Dog Eye Cancer
Veterinarian Reviewed on March 29, 2014 by Dr. Janice Huntingford
Dog Eye Cancer
Eye tumors can develop in several different places of this vital sensory organ in dogs. These growths can impair the dog’s ability to see, and can become dangerous to their health if they begin to affect the central nervous system. Common types of eye tumors and Dog Cancer in these dogs are found on the eyelid, with the most common for dogs being known as a Dog Squamous Cell Carcinoma. This mass begins as a small spot on an eyelid, and then continually begins larger and thicker in size. The most common for dogs is the meibomian gland adenoma and papilloma.
The typical sign of an eyelid tumor in all breeds of dogs is a mass that starts out small and continues to grow. The tumor may also have a discharge or may become ulcerated over time. In dogs, it is very common for the mass to be accompanied by Dog Pink Eye.
The mass must be biopsied and tested in order to make a diagnosis. Other common tests that may be performed to determine the extent of the disease and the dog’s overall health are x-rays of the head, eye ultrasounds, MRI, and lymph node cytology. Seeing a reputable Veterinarian that specializes in these types of diagnosis techniques is highly suggested. A second opinion would help to determine if it is indeed a cancerous growth.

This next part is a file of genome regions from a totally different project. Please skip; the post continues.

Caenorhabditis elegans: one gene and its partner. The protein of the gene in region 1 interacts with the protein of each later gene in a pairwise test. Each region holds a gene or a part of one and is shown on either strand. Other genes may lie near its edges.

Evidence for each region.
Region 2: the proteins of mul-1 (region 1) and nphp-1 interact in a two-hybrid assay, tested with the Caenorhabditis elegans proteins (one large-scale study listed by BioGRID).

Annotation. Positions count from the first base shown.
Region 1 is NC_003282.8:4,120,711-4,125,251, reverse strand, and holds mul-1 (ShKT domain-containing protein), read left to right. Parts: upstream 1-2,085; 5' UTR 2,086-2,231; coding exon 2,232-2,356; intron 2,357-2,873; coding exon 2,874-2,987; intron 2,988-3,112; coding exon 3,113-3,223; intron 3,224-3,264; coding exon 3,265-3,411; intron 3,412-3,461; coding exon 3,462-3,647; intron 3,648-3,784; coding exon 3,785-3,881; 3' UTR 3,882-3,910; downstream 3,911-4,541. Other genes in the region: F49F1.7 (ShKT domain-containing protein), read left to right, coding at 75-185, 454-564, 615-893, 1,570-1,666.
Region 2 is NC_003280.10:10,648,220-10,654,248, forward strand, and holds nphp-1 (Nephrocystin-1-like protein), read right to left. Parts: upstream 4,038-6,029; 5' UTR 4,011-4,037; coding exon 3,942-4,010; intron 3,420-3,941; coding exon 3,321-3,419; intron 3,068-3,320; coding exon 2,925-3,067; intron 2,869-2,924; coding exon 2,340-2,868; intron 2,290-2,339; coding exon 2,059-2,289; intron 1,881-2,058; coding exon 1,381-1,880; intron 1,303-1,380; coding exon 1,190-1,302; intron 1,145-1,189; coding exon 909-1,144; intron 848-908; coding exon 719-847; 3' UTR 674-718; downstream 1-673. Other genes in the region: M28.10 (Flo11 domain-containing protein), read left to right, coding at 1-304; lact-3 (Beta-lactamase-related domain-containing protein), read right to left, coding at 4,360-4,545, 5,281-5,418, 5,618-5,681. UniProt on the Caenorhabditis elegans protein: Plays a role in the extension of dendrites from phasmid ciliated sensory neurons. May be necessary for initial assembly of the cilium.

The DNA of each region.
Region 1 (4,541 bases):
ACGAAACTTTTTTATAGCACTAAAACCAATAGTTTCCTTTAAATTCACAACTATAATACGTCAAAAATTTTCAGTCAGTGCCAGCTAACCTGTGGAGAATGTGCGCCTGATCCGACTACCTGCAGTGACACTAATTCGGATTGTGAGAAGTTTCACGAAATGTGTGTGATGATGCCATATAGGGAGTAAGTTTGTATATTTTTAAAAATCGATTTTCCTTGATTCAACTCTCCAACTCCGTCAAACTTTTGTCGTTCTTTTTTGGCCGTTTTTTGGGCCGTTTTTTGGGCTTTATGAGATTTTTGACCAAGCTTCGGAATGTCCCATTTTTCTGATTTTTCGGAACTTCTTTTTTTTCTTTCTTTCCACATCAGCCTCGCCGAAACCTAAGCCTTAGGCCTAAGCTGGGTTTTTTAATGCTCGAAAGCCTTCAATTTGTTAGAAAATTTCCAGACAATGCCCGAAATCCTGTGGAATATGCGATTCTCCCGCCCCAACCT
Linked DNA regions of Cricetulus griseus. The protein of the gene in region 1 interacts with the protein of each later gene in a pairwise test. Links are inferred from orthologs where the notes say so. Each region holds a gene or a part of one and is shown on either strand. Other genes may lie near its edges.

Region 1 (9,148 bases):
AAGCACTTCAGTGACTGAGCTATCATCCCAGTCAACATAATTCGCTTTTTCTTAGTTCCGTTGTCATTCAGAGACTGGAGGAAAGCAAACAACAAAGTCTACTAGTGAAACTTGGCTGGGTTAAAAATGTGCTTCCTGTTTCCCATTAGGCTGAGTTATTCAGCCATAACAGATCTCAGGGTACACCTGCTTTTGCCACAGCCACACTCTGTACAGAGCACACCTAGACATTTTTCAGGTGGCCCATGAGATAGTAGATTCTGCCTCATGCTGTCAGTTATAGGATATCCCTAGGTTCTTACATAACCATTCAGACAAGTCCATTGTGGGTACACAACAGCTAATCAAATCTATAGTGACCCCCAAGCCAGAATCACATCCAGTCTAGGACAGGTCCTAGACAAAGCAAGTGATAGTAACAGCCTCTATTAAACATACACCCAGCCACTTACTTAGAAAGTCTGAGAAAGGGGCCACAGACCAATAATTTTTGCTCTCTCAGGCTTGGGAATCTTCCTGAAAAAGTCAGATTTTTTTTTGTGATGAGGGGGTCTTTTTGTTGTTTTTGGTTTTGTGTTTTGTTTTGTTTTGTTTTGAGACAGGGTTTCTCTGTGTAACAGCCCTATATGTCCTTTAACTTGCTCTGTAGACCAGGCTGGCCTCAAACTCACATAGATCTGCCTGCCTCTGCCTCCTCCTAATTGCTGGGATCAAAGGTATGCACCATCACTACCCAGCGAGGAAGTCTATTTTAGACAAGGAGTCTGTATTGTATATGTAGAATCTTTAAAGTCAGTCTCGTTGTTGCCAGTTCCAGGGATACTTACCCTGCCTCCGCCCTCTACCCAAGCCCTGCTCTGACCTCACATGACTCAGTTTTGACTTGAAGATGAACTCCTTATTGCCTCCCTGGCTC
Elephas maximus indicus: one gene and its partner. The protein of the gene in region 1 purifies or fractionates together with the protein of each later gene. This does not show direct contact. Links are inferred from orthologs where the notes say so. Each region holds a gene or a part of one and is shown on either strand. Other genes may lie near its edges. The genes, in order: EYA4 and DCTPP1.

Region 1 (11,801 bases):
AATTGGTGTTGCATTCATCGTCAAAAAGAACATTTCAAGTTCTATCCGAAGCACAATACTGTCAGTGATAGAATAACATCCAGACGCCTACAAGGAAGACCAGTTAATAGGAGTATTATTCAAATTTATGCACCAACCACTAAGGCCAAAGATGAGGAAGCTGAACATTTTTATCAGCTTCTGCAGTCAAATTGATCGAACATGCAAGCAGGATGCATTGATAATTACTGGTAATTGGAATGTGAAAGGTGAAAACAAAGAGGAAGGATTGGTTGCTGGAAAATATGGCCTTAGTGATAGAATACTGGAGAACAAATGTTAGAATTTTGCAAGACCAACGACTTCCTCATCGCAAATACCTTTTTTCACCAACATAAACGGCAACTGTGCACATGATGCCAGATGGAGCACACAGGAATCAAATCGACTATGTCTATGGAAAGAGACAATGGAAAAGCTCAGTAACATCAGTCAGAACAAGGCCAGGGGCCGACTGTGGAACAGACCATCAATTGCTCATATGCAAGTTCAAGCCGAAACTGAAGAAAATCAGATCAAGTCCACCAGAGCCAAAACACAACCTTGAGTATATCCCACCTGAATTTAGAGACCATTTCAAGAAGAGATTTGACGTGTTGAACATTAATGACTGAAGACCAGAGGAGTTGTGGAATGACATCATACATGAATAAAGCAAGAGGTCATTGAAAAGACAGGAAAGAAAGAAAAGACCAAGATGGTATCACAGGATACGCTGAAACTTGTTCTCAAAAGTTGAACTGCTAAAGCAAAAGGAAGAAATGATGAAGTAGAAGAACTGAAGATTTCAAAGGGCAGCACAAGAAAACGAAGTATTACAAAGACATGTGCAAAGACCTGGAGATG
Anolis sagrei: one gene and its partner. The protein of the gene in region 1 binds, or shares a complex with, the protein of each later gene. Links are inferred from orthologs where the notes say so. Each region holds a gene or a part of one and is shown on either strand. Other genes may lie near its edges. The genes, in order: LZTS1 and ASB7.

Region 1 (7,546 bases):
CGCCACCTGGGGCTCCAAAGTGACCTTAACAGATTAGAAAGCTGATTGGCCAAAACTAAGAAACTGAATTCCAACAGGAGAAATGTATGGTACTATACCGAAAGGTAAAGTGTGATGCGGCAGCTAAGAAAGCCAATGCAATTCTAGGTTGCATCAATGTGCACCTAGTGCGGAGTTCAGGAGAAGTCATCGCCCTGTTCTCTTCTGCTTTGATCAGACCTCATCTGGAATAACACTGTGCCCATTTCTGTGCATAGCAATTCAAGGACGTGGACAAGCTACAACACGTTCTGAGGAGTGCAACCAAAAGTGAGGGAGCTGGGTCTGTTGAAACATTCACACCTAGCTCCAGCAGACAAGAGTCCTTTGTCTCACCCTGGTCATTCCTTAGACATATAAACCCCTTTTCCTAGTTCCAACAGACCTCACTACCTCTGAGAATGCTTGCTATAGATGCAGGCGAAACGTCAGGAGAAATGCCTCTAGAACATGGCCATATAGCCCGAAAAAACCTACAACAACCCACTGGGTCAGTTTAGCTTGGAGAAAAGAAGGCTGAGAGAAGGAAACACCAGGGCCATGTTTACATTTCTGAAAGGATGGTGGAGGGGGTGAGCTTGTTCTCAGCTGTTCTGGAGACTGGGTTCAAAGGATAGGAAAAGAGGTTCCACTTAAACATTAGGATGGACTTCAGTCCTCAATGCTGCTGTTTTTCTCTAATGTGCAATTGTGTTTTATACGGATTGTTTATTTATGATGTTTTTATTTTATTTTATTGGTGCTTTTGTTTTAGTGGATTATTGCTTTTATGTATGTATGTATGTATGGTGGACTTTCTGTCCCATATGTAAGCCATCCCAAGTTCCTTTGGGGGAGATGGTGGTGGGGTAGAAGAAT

Treatment for Eyelid Tumors
Surgery is generally the most recommended options for treating eyelid tumors in both dogs. The mass needs to be removed as soon as possible to help save the dog’s vision. The size of the tumor will determine the type of surgery performed. Large masses that cover over one half of the eyelid may need to be removed with reconstructive surgical methods. Cryosurgery is used if the tumor is able to be removed with this method. It tends to be less invasive, and can be performed no almost all dogs without regards to their age.
Dog Cancer Chemotherapy and radiation are other forms of treatment that may be used. Overall, the determining factors for treatment include the size, location, grade, and type of the tumor, as well as the life expectancy of the dog.
For dogs, tumors found on the eyelid are the most common, and most are benign. Most forms of benign eyelid tumors come with an excellent prognosis, as long as they are properly treated. Malignant tumors may be a bit more guarded in dogs, but the chances of them metastasizing is very low. It is common that a dog will develop more tumors in the future after having one.
Additional Dog Cancer Pages
Dog Cancer | Dog Skin Cancer | Dog Lung Cancer | Dog Bladder Cancer | Dog Pancreatic Cancer | Dog Bone Cancer | Dog Cancer Prevention | Dog Cancer Diagnosis | Dog Gastric Cancer | Dog Mast Cell Tumors | Dog Squamous Cell Carcinoma | Dog Mouth Cancer | Dog Brain Tumor
Sign up for our newsletter and receive more articles and the latest pet health updates and special offers.
Janice Huntingford, DVM, has been in veterinary practice for over 30 years and has founded two veterinary clinics since receiving her Doctor of Veterinary Medicine at the Ontario Veterinary College, University of Guelph. She has studied extensively in both conventional and holistic modalities. Ask Dr. Jan